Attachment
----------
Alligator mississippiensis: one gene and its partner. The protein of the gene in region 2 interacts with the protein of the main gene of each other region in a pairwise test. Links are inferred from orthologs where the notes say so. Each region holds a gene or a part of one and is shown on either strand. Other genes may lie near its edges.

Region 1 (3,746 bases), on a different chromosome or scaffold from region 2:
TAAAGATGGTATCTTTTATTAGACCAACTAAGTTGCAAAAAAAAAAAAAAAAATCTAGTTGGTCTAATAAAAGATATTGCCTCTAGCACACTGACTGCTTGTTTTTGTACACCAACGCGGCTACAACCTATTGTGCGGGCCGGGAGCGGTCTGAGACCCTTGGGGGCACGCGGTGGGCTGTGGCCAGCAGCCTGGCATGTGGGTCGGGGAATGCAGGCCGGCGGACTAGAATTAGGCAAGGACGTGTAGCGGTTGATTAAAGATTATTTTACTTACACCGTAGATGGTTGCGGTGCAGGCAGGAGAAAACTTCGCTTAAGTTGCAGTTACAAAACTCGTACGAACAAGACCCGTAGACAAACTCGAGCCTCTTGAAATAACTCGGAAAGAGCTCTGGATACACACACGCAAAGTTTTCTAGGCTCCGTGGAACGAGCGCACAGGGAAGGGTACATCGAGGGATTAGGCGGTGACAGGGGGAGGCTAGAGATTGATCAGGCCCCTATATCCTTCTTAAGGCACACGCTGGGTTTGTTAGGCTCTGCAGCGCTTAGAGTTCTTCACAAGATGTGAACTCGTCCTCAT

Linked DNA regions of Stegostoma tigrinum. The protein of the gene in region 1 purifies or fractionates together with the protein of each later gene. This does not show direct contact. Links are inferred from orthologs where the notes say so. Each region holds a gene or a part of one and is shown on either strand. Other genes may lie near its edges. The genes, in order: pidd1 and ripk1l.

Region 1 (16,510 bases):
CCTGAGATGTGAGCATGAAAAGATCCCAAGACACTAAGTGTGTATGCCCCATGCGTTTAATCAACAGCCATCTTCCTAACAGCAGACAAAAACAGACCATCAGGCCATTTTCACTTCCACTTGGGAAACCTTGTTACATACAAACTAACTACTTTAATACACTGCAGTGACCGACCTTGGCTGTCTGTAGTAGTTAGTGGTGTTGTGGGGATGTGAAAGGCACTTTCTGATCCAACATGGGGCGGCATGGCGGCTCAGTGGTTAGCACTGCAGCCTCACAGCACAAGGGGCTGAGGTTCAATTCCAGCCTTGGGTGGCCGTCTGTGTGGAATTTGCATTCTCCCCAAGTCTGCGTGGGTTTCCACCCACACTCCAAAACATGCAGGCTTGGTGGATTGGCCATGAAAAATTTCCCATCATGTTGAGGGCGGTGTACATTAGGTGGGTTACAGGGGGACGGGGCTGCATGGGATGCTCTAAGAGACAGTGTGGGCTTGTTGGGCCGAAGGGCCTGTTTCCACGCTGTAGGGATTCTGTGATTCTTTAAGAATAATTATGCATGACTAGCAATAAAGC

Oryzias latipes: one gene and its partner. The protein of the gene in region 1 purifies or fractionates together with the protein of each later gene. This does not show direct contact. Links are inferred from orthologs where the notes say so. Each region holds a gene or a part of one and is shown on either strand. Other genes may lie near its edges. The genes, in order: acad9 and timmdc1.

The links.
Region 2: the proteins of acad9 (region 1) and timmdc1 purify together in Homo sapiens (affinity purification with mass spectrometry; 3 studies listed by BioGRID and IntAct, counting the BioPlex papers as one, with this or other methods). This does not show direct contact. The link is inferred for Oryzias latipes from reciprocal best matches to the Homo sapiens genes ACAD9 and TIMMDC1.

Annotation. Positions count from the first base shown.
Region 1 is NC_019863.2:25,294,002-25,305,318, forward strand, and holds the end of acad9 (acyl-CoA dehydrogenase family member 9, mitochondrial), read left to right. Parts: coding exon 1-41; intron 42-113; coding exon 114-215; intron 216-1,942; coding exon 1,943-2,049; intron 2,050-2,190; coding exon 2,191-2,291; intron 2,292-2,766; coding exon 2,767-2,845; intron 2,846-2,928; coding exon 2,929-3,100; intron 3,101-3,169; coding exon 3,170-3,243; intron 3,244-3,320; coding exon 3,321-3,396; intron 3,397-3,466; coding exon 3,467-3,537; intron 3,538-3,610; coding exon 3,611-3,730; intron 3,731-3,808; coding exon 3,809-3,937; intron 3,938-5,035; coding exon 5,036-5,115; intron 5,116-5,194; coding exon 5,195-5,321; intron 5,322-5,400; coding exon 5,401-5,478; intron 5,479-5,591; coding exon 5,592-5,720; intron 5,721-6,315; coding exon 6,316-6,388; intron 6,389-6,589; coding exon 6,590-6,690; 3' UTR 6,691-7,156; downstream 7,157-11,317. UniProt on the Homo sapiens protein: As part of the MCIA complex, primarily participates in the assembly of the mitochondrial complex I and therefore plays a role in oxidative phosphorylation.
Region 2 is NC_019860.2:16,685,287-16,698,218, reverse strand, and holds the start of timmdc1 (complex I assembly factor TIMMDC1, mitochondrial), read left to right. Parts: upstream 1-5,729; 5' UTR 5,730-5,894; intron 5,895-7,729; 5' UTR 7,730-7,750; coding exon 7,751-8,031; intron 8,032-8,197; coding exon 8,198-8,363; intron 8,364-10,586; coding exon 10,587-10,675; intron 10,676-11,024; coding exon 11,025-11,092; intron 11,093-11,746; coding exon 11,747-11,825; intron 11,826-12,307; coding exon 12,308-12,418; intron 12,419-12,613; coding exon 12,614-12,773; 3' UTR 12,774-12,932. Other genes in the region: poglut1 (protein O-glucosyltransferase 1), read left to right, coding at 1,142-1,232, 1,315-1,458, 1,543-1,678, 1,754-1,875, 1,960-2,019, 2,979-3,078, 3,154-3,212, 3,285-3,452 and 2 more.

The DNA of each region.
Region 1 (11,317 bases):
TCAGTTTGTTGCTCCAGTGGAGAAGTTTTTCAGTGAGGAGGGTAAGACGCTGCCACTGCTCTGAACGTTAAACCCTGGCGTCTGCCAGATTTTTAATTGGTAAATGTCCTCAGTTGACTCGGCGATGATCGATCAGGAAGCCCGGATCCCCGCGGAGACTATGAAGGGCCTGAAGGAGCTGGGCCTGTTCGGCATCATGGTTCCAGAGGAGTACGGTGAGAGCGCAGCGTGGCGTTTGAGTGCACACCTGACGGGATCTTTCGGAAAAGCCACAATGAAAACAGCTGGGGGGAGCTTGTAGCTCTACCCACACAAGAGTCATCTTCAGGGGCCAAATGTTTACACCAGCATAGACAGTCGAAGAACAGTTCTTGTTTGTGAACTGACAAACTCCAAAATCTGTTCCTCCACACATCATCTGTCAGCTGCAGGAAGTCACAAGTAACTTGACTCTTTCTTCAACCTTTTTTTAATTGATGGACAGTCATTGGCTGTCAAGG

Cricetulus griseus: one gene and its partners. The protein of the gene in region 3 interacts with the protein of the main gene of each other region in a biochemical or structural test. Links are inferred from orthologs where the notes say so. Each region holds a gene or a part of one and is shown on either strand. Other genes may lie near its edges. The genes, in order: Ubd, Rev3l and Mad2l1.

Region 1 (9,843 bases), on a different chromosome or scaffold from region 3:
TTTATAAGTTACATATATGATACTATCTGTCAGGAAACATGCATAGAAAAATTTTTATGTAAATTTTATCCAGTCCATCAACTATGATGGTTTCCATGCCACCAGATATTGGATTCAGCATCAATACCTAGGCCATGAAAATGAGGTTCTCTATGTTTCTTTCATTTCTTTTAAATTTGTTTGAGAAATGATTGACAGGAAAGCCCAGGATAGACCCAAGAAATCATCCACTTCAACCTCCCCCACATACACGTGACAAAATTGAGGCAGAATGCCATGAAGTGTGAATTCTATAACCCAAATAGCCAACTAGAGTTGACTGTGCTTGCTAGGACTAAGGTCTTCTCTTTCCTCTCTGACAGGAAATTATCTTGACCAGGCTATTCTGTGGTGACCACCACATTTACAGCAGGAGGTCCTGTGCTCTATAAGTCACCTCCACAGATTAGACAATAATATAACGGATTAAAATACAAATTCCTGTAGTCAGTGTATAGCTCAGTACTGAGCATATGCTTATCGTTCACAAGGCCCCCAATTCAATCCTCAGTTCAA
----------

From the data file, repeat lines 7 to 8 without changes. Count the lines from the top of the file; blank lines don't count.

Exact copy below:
Oryzias latipes: one gene and its partner. The protein of the gene in region 1 purifies or fractionates together with the protein of each later gene. This does not show direct contact. Links are inferred from orthologs where the notes say so. Each region holds a gene or a part of one and is shown on either strand. Other genes may lie near its edges. The genes, in order: acad9 and timmdc1.

The links.